Most common health problems in Old English Mastiffs, plus health care and feeding.


My Complete Health Care Program for your Old English Mastiff

If you want to AVOID health problems in your Mastiff, you'll find my health care program very valuable.

It's called "11 Things You Must Do Right To Keep Your Dog Healthy and Happy."

Raise your dog the RIGHT way, feed him the RIGHT food, give him the RIGHT vaccinations, avoid unnecessary veterinary expenses, and help him live a longer, happier, and more comfortable life.

If your Mastiff already HAS a health problem, I'm sorry to hear that. You should immediately begin my health care program, and you may be able to restore his good health – or at least make him much more comfortable. Let me help!

My best-selling dog health book


Old English Mastiff dog breed

Old English Mastiff Health Care & Feeding

By Michele Welton. Copyright © 2000-2017


Quick list of Old English Mastiff health problems

The three most common causes of death in Mastiffs are cancer (especially bone cancer), bloat (an emergency gastrointestinal syndrome that can kill in a matter of hours) and hereditary heart diseases.

Lots of orthopedic problems – high rates of hip and elbow dysplasia, plus Mastiffs are prone to tearing the ligaments in their hind legs. Each of these orthopedic problems causes pain and lameness and can require expensive surgery.

Lots of hereditary eye diseases – PRA causes blindness in young Mastiffs, while other eye diseases can require surgery.

Lots of skin problems – chronic allergies that cause itchy skin. Also demodectic mange, and cysts and growths.

Epilepsy is a serious concern in this breed, with most epileptic Mastiffs dying by age three.

A serious urinary disease called cystinuria is more common in Mastiffs than in any other breed.

Hypothyroidism is common in all giant breeds. Colitis (inflammatory bowel disease) can result in chronic diarrhea, not a happy prospect in a giant dog.

(See more health problems below.)


Preventing health problems

Some health problems are inherited. For example, if both parents of your Old English Mastiff have certificates proving they were tested and cleared of hereditary eye diseases, heart diseases, and hip and elbow dysplasia, your Old English Mastiff has less risk of developing those conditions.

Other health problems can be prevented, or partially prevented, by the ways you raise your dog. If you're serious about doing everything you can for your Old English Mastiff, my best-selling book, 11 Things You Must Do Right To Keep Your Dog Healthy and Happy, shows you how to raise your Old English Mastiff puppy (or adult dog) in all the right ways. It will help you be your dog's health care champion!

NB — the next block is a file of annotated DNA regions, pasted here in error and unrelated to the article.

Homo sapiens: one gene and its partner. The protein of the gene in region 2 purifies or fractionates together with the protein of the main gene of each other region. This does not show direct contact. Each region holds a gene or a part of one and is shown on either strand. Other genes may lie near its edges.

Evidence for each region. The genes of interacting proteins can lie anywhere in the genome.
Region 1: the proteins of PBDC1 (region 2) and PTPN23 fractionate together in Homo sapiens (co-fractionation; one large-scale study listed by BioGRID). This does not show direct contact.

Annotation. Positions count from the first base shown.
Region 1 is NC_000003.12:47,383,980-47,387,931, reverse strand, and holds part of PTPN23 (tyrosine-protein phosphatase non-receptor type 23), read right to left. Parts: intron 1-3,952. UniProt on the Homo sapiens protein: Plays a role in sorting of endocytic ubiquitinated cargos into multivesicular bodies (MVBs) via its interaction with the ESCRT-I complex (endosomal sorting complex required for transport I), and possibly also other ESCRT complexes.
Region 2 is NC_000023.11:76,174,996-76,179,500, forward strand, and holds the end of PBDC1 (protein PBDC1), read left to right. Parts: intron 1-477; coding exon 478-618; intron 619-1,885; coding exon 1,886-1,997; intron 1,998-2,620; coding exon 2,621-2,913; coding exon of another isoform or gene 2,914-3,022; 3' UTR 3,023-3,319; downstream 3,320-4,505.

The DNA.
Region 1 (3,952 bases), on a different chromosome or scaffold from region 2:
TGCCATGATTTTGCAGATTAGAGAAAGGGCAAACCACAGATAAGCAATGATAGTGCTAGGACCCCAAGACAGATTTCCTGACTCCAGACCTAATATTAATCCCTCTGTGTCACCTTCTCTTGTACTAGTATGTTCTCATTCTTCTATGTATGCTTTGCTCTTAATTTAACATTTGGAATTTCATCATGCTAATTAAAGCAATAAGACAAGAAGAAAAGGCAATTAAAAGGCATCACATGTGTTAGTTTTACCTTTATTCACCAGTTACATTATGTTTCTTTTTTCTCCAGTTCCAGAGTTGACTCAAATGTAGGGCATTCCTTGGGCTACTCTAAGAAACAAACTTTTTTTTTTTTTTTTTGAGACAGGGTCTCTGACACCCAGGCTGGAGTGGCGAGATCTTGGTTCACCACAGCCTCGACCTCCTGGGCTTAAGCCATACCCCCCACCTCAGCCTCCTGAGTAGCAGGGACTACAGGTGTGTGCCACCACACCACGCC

Here are my dog health tips for raising a healthy Old English Mastiff puppy or adult dog:

Obedience instructor and author Michele Welton Dog Health Care – The Sensible Way
Read my advice on daily health care so your Old English Mastiff lives a long, healthy life and seldom needs to see the vet.


Pet insurance Should You Buy Pet Insurance? An Honest Review
My advice on the pros and cons of pet insurance, and the best pet insurance company I've found.


Real homemade dog food The Best Dog Food For Feeding Your Old English Mastiff
Food is the #1 foundation for good health. The best diet for feeding your dog is real food. Real chicken, turkey, beef, fish....these are not just "people foods" and I'll tell you why.


Natural dog foods for your Old English Mastiff. The Second-Best Dog Food For Your Old English Mastiff
If you can't feed homemade dog food, here are your next-best choices.


Information on booster shots for your Old English Mastiff. Vaccinations and Booster Shots: Needed or Not?
How many vaccinations does your Old English Mastiff puppy really need? Does your adult Old English Mastiff need yearly booster shots? The vaccination guidelines have changed! Find out what some vets aren't telling you.


Information on spaying your Old English Mastiff. Spaying Your Female Dog: Pros and Cons